Remembering the Fallen: Wreaths Across America 2017

  • Published
  • By Airman 1st Class Ashley Perdue
  • 6th Air Mobility Wing Public Affairs

Right as the clock struck noon on December 16, 2017, individuals all across America fell silent.


This moment of silence was to reflect on those who have made the ultimate sacrifice for this country and for those who are willing to do the same, every single day.


At the Florida National Cemetery in Bushnell, Florida, this moment of silence took place during the 12th Annual Wreath Laying and Remembrance Ceremony by Wreaths Across America.


The day started off with two police and motorcycle escorts of semi-trucks full of wreaths donated by sponsors from around the world to be placed on gravesites of the fallen.


Once the wreaths arrive, volunteers handed them out a few at a time for each participant. Once the participant has a wreath, they walk to a headstone of their choosing, lay the wreath down, and say the name of the fallen service member.


This is to honor them and keep their name alive. Some believe that a person dies twice: one time when they stop breathing and the second time when their name is spoken for the last time.


“The mission of Wreaths Across America is to remember our fallen veterans, to honor those who are currently serving, to honor those who have served, and to teach younger generations about their sacrifices,” said Randy Lewer, the location coordinator for the Florida National Cemetery and Imagery Analyst with U.S. Central Command, MacDill Air Force Base, Florida.


Lewer has been coordinating these ceremonies since 2006 when he along with several other veterans and volunteers laid seven wreaths. The following year, the Wreaths Across America Wreath Laying and Remembrance ceremony was opened up to individual ceremonies across the nation.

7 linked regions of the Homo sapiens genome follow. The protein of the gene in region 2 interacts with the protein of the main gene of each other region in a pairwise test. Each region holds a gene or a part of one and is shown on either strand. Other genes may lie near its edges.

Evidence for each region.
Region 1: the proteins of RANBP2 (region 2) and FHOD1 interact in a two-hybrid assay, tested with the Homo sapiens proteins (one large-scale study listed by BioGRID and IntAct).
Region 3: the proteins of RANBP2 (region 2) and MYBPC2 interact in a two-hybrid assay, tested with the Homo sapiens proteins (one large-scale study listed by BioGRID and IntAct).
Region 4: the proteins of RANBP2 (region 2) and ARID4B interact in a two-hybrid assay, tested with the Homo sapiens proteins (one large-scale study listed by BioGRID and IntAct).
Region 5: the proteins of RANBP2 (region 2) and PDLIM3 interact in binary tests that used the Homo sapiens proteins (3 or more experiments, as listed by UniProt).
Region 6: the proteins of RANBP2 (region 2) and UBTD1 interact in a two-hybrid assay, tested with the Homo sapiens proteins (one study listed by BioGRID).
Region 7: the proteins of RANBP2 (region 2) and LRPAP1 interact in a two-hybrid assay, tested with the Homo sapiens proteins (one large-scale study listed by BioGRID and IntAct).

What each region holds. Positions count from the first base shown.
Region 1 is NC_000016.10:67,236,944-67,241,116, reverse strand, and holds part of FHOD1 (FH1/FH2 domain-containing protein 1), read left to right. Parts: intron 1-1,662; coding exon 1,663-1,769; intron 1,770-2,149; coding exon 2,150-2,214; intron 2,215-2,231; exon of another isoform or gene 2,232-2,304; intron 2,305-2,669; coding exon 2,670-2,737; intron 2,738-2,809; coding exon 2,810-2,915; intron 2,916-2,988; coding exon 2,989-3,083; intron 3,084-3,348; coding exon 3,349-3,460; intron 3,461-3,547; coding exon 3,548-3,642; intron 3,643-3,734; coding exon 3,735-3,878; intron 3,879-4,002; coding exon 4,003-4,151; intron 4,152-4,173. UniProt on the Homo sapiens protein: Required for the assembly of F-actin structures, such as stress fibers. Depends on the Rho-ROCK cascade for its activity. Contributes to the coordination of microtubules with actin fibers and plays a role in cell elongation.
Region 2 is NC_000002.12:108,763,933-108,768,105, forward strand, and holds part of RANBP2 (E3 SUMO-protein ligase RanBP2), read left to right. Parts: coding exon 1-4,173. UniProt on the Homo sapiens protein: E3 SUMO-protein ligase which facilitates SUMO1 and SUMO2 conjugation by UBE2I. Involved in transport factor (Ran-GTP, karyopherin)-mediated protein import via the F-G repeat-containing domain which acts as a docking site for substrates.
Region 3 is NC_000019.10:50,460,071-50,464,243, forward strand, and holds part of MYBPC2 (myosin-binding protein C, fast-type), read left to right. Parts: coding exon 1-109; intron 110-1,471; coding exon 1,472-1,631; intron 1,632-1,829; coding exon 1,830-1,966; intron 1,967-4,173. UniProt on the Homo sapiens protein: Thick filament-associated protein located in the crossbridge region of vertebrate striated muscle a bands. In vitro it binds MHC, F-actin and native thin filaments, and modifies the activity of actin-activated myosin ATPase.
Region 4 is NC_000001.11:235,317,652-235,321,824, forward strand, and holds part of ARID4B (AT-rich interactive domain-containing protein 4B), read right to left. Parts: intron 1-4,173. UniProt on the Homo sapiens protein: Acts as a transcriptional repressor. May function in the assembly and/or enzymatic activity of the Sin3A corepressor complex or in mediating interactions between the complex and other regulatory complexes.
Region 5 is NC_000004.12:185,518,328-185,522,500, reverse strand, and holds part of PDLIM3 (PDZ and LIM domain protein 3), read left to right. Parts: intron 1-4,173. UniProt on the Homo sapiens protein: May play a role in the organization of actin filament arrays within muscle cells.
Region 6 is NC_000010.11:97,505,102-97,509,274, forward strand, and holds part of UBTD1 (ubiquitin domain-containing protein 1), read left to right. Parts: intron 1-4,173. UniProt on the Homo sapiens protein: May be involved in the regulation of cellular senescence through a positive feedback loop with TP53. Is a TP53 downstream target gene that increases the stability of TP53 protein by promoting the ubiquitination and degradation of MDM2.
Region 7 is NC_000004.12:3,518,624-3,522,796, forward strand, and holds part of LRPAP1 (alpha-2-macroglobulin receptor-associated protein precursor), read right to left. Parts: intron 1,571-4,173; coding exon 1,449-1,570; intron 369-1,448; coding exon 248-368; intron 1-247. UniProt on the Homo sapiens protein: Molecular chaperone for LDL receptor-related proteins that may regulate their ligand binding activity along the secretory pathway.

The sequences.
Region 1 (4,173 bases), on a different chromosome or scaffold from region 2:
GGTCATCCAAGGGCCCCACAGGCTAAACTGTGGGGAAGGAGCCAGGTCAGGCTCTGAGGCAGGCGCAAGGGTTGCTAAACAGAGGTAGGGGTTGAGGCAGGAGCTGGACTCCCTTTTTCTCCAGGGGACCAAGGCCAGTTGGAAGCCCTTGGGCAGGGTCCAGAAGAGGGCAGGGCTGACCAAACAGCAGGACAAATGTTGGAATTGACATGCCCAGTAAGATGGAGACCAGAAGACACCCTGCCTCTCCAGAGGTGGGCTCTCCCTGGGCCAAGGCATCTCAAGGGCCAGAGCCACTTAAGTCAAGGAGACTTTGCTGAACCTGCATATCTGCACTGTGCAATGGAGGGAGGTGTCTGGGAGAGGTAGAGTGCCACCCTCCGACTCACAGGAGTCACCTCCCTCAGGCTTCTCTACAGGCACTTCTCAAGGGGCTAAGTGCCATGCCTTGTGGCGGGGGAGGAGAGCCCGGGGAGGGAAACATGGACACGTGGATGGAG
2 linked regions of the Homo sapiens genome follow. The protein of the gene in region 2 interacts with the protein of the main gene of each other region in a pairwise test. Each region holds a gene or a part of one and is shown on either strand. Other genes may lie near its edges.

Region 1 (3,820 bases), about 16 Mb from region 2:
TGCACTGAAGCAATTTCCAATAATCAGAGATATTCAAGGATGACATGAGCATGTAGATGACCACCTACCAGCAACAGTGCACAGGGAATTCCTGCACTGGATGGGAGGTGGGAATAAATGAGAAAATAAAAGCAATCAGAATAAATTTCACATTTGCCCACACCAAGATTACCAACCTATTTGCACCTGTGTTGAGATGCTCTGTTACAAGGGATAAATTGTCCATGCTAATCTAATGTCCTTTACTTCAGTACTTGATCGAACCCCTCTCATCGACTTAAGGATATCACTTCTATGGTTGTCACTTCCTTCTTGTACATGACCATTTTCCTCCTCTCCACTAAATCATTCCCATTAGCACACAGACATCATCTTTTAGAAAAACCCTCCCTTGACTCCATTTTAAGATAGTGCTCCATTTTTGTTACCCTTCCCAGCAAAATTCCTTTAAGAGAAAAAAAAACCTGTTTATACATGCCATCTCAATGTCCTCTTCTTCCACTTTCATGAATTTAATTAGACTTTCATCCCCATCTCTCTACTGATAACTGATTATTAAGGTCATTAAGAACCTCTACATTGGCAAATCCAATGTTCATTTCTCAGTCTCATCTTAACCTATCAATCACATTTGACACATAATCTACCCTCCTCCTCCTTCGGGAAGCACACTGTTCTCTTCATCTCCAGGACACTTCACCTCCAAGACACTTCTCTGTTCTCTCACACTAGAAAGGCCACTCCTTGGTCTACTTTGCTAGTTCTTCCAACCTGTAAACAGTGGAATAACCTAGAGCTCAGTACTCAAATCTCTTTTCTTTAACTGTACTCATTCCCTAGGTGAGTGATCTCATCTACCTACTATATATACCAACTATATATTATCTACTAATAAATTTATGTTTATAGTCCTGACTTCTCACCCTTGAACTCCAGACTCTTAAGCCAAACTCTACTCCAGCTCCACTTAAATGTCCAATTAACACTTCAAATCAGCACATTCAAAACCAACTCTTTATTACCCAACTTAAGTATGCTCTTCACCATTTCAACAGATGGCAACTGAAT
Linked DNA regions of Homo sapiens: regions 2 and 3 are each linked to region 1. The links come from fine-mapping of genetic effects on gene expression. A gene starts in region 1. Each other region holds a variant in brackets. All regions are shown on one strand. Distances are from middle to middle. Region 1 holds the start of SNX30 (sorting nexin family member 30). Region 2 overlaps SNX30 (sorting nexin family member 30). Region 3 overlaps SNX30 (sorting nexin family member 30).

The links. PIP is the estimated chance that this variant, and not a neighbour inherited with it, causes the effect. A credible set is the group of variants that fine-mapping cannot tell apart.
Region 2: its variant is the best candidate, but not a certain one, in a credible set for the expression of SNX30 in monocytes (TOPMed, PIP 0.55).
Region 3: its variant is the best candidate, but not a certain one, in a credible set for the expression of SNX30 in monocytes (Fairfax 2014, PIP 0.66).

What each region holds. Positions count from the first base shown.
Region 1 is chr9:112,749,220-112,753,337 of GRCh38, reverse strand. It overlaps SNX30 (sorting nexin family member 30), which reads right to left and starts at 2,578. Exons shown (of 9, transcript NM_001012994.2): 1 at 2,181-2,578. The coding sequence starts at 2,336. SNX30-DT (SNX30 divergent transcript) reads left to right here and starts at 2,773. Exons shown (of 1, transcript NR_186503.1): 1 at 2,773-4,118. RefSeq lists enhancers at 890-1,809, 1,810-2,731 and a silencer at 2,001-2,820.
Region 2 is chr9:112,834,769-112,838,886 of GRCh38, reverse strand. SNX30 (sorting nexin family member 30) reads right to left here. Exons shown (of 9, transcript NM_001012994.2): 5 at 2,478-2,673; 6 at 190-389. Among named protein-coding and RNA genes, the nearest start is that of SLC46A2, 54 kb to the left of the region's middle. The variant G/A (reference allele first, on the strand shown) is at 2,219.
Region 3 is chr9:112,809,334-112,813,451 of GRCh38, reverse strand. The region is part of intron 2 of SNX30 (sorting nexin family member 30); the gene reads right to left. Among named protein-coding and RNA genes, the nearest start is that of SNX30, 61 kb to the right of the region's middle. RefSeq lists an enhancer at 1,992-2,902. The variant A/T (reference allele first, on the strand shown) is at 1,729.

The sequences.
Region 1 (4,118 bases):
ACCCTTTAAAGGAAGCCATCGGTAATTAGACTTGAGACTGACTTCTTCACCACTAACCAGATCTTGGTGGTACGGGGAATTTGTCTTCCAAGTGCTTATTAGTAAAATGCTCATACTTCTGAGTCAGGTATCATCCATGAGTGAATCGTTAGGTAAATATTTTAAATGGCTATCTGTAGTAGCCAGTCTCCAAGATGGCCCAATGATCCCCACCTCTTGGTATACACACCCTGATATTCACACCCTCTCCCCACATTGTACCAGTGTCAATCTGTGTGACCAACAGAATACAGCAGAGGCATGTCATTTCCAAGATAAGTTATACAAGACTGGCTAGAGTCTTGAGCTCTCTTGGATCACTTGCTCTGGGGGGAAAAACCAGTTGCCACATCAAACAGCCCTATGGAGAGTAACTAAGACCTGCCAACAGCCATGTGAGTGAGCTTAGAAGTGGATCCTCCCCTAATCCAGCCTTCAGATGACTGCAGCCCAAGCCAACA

“In 2007, there were 88 wreaths to lay,” Lewer said. “I’m very proud to say this year, our donations have increased and we placed over 27,000 wreaths on veterans’ graves.”


While this may be considered a large number of wreaths, it represents only a fraction of graves to cover as there are over 120,000 gravesites at Florida National.


Some of these graves house family members and friends of MacDill Air Force Base personnel.


“My father, Louis Reyna, served in the U.S. Army during the Vietnam War and was laid to rest at Florida National last December,” said Louis Reyna, associate director of Saint Leo University, MacDill. “Shortly after his passing, I read the article in the Thunderbolt about the wreath laying ceremony in which I saw some familiar faces of MacDill participating.


“I was personally touched that members of our community were honoring my father and other veterans during the holiday season.”


The wreath laying ceremony is a free event and was open for anyone to participate. There were 17 service members who volunteered, representing Team MacDill.


 “I retired from the military after 23 years and I can’t think of a better way to remember all of our fallen veterans during the holiday season than Wreaths Across America,” said Lewer.